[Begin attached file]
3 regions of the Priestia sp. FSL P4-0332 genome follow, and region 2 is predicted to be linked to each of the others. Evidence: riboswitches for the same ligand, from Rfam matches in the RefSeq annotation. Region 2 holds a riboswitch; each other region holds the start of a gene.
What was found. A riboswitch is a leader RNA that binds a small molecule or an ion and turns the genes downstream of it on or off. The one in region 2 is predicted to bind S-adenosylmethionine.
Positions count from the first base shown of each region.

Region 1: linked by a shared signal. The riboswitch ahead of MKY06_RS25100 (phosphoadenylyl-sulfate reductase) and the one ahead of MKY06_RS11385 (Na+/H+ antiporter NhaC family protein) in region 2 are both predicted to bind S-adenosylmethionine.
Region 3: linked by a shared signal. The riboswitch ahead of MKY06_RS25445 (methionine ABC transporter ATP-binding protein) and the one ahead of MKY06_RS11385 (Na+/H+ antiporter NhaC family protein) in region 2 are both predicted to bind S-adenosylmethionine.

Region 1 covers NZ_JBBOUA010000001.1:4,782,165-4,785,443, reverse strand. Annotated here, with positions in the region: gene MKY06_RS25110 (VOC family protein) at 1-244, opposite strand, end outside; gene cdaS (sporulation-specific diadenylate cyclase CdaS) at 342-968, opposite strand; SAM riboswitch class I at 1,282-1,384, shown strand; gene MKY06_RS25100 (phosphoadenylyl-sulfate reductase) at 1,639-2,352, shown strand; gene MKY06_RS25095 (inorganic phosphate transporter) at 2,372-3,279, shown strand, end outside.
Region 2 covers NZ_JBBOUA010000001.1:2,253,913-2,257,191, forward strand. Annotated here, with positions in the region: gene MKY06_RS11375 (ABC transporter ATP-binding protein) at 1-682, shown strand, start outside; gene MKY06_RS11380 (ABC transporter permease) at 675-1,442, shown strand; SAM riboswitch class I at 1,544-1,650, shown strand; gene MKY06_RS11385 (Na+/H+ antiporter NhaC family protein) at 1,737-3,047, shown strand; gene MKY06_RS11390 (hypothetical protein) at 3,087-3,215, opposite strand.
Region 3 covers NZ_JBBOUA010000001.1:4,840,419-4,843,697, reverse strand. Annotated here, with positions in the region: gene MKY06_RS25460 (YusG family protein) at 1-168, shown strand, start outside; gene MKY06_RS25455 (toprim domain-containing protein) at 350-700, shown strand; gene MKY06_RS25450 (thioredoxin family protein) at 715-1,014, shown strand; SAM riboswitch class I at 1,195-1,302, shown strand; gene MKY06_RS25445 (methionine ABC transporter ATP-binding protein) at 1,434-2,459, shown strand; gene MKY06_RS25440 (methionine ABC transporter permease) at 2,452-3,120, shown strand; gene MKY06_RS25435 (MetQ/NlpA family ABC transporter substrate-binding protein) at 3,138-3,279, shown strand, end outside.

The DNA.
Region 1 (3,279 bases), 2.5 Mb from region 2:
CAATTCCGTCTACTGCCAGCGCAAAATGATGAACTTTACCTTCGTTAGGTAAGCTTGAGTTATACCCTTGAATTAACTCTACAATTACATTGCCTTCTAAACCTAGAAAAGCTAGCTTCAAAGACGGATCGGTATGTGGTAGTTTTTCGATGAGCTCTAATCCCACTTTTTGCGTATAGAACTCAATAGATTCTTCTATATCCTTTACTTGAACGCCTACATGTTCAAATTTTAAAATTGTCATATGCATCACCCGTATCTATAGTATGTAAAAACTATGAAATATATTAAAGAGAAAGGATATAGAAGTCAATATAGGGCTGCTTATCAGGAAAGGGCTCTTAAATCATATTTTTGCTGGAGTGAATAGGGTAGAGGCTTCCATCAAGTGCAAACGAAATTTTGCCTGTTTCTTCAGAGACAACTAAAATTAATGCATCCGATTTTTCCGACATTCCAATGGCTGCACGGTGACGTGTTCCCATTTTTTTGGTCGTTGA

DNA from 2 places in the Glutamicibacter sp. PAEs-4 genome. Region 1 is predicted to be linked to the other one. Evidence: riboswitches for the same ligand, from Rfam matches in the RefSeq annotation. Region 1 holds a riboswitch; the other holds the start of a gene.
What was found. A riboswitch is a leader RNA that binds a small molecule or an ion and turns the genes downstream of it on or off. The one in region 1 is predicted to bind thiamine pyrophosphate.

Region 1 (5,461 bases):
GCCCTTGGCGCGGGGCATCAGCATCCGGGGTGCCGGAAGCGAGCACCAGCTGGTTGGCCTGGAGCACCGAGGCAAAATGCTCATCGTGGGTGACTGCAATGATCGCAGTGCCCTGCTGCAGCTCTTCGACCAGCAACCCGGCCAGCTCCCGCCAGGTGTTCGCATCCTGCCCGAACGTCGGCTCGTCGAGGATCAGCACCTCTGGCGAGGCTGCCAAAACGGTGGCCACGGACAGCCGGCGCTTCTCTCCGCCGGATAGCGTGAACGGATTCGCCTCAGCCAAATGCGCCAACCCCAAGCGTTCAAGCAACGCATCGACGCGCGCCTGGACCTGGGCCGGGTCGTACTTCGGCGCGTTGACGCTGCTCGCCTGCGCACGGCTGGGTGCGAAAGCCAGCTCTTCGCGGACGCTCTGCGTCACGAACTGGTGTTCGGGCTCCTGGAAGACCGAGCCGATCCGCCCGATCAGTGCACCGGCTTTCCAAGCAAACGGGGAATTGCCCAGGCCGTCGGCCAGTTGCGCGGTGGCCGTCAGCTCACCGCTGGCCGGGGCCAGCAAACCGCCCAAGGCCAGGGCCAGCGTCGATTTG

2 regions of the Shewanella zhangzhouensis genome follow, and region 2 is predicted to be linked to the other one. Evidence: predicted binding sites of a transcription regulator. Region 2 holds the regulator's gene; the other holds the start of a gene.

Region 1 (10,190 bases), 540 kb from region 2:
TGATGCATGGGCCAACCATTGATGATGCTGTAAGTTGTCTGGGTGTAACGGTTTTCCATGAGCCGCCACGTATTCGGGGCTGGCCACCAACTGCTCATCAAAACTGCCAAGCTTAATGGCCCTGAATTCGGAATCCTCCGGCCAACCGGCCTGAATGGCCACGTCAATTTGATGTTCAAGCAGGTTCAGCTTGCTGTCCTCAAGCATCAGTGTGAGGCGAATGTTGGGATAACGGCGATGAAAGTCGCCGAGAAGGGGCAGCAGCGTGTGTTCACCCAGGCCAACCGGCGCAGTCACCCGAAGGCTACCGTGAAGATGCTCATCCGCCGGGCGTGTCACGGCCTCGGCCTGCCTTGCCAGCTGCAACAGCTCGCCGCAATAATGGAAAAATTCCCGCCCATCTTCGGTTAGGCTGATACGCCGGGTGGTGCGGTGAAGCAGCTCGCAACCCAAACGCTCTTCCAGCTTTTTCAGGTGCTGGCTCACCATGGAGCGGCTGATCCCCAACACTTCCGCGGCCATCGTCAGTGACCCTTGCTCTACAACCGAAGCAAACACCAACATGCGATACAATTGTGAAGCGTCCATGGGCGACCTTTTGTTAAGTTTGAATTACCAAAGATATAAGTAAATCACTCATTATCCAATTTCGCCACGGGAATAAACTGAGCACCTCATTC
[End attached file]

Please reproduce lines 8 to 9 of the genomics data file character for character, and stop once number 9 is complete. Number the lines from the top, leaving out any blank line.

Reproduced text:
Region 3 covers NZ_JBBOUA010000001.1:4,840,419-4,843,697, reverse strand. Annotated here, with positions in the region: gene MKY06_RS25460 (YusG family protein) at 1-168, shown strand, start outside; gene MKY06_RS25455 (toprim domain-containing protein) at 350-700, shown strand; gene MKY06_RS25450 (thioredoxin family protein) at 715-1,014, shown strand; SAM riboswitch class I at 1,195-1,302, shown strand; gene MKY06_RS25445 (methionine ABC transporter ATP-binding protein) at 1,434-2,459, shown strand; gene MKY06_RS25440 (methionine ABC transporter permease) at 2,452-3,120, shown strand; gene MKY06_RS25435 (MetQ/NlpA family ABC transporter substrate-binding protein) at 3,138-3,279, shown strand, end outside.

The DNA.